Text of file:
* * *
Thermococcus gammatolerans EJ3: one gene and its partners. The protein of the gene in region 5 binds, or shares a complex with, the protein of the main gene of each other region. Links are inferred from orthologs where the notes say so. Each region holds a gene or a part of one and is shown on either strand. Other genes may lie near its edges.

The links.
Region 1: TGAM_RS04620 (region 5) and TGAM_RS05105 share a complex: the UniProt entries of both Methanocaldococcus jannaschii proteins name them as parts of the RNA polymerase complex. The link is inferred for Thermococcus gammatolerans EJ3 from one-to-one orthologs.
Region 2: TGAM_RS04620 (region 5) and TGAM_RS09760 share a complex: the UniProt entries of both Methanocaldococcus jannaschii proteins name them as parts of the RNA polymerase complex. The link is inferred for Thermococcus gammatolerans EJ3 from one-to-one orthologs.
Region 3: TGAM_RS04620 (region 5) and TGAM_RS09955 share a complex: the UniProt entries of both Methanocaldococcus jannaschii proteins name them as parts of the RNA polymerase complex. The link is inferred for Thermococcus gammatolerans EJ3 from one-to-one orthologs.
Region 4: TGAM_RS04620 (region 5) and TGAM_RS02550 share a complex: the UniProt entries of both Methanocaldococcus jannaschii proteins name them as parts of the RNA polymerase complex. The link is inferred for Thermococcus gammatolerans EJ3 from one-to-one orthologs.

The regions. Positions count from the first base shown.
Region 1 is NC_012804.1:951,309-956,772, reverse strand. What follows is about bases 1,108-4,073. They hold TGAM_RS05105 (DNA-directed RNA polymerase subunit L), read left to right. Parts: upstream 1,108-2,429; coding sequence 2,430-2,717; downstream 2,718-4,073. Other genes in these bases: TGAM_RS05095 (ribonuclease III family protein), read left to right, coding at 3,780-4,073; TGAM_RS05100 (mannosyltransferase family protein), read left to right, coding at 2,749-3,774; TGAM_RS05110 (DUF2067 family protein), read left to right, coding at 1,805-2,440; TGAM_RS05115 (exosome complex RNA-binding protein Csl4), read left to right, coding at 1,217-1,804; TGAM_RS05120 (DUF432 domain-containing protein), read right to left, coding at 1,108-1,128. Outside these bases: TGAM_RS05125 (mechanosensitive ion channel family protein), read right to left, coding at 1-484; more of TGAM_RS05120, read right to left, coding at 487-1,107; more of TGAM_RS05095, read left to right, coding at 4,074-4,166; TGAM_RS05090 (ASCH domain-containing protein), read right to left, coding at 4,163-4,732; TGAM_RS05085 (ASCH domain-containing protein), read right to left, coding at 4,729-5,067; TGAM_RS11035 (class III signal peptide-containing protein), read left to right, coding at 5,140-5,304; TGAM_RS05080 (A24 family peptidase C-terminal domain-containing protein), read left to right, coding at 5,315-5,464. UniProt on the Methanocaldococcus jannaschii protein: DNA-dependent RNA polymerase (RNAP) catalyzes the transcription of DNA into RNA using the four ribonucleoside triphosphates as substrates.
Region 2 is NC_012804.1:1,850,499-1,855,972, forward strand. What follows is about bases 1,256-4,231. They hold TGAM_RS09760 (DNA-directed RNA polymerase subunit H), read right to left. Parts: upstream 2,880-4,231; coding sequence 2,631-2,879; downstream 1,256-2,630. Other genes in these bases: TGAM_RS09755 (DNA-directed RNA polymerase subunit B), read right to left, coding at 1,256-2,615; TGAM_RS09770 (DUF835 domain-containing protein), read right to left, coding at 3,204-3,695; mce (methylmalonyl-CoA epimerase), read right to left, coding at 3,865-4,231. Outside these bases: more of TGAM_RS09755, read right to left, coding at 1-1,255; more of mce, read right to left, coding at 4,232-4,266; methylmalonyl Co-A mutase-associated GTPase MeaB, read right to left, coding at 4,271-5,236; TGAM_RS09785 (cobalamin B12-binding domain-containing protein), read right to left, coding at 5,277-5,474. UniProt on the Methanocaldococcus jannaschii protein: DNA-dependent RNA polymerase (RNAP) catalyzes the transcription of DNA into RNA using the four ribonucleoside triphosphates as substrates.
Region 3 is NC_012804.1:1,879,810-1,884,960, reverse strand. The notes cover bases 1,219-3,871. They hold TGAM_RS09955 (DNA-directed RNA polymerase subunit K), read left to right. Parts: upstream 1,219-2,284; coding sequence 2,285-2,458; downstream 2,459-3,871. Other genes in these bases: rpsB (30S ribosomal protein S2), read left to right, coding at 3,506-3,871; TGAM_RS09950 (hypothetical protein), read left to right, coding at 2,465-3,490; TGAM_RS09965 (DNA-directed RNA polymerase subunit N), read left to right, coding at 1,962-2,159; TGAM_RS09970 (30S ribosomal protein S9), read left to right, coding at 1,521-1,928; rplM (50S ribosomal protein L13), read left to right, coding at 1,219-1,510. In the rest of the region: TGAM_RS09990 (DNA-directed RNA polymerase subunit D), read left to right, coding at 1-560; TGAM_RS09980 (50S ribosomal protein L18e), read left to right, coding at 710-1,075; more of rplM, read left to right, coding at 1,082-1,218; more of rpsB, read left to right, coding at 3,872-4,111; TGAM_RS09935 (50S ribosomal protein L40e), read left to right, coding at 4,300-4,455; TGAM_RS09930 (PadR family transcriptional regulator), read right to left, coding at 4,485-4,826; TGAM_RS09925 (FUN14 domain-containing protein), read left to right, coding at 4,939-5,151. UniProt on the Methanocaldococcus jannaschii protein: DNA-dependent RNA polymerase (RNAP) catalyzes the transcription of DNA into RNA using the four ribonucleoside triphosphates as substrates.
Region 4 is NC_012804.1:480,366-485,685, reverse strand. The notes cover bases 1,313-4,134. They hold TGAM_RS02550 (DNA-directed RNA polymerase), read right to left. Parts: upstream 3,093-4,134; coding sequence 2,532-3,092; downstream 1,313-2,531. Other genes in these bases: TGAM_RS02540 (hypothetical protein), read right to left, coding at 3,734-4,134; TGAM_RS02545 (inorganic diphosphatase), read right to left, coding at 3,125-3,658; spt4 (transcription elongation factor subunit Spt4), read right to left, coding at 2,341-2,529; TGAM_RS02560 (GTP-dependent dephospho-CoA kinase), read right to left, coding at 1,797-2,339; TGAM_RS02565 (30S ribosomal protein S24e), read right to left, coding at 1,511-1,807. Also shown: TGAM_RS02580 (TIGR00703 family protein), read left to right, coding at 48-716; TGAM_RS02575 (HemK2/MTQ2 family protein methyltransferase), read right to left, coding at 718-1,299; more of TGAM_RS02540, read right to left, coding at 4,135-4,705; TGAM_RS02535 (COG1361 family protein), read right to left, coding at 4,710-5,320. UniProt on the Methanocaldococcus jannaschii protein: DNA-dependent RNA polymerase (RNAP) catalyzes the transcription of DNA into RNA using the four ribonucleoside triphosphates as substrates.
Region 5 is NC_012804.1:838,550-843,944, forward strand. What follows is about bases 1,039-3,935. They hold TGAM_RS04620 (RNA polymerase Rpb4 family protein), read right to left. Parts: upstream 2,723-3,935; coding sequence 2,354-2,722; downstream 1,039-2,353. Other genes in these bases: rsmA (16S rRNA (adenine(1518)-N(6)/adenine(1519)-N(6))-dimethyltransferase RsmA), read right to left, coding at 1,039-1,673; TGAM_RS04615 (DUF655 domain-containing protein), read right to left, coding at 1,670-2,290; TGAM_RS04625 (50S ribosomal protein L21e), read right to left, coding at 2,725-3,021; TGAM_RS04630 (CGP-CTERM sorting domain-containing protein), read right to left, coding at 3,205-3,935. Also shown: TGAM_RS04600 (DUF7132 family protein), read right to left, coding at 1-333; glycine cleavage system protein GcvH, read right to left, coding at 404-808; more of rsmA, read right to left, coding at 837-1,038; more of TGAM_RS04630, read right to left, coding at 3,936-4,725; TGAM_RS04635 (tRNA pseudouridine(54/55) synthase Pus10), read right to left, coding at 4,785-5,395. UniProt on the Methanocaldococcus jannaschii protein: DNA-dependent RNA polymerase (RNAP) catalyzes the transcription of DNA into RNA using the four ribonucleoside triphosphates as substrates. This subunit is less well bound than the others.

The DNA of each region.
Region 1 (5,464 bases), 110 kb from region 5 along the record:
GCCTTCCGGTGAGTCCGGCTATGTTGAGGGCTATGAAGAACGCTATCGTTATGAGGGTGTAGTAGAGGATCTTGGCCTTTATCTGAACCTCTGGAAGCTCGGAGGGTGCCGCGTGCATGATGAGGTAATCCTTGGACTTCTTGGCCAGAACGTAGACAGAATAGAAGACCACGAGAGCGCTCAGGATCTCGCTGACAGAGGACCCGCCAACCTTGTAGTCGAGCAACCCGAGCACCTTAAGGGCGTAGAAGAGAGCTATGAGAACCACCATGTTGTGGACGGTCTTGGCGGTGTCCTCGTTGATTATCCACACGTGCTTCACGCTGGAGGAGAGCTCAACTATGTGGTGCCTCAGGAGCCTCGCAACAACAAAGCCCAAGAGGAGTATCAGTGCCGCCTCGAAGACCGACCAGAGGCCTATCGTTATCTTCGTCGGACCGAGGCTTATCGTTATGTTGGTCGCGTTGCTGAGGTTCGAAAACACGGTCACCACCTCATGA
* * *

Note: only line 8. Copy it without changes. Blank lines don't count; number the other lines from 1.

Region 1 is NC_012804.1:951,309-956,772, reverse strand. What follows is about bases 1,108-4,073. They hold TGAM_RS05105 (DNA-directed RNA polymerase subunit L), read left to right. Parts: upstream 1,108-2,429; coding sequence 2,430-2,717; downstream 2,718-4,073. Other genes in these bases: TGAM_RS05095 (ribonuclease III family protein), read left to right, coding at 3,780-4,073; TGAM_RS05100 (mannosyltransferase family protein), read left to right, coding at 2,749-3,774; TGAM_RS05110 (DUF2067 family protein), read left to right, coding at 1,805-2,440; TGAM_RS05115 (exosome complex RNA-binding protein Csl4), read left to right, coding at 1,217-1,804; TGAM_RS05120 (DUF432 domain-containing protein), read right to left, coding at 1,108-1,128. Outside these bases: TGAM_RS05125 (mechanosensitive ion channel family protein), read right to left, coding at 1-484; more of TGAM_RS05120, read right to left, coding at 487-1,107; more of TGAM_RS05095, read left to right, coding at 4,074-4,166; TGAM_RS05090 (ASCH domain-containing protein), read right to left, coding at 4,163-4,732; TGAM_RS05085 (ASCH domain-containing protein), read right to left, coding at 4,729-5,067; TGAM_RS11035 (class III signal peptide-containing protein), read left to right, coding at 5,140-5,304; TGAM_RS05080 (A24 family peptidase C-terminal domain-containing protein), read left to right, coding at 5,315-5,464. UniProt on the Methanocaldococcus jannaschii protein: DNA-dependent RNA polymerase (RNAP) catalyzes the transcription of DNA into RNA using the four ribonucleoside triphosphates as substrates.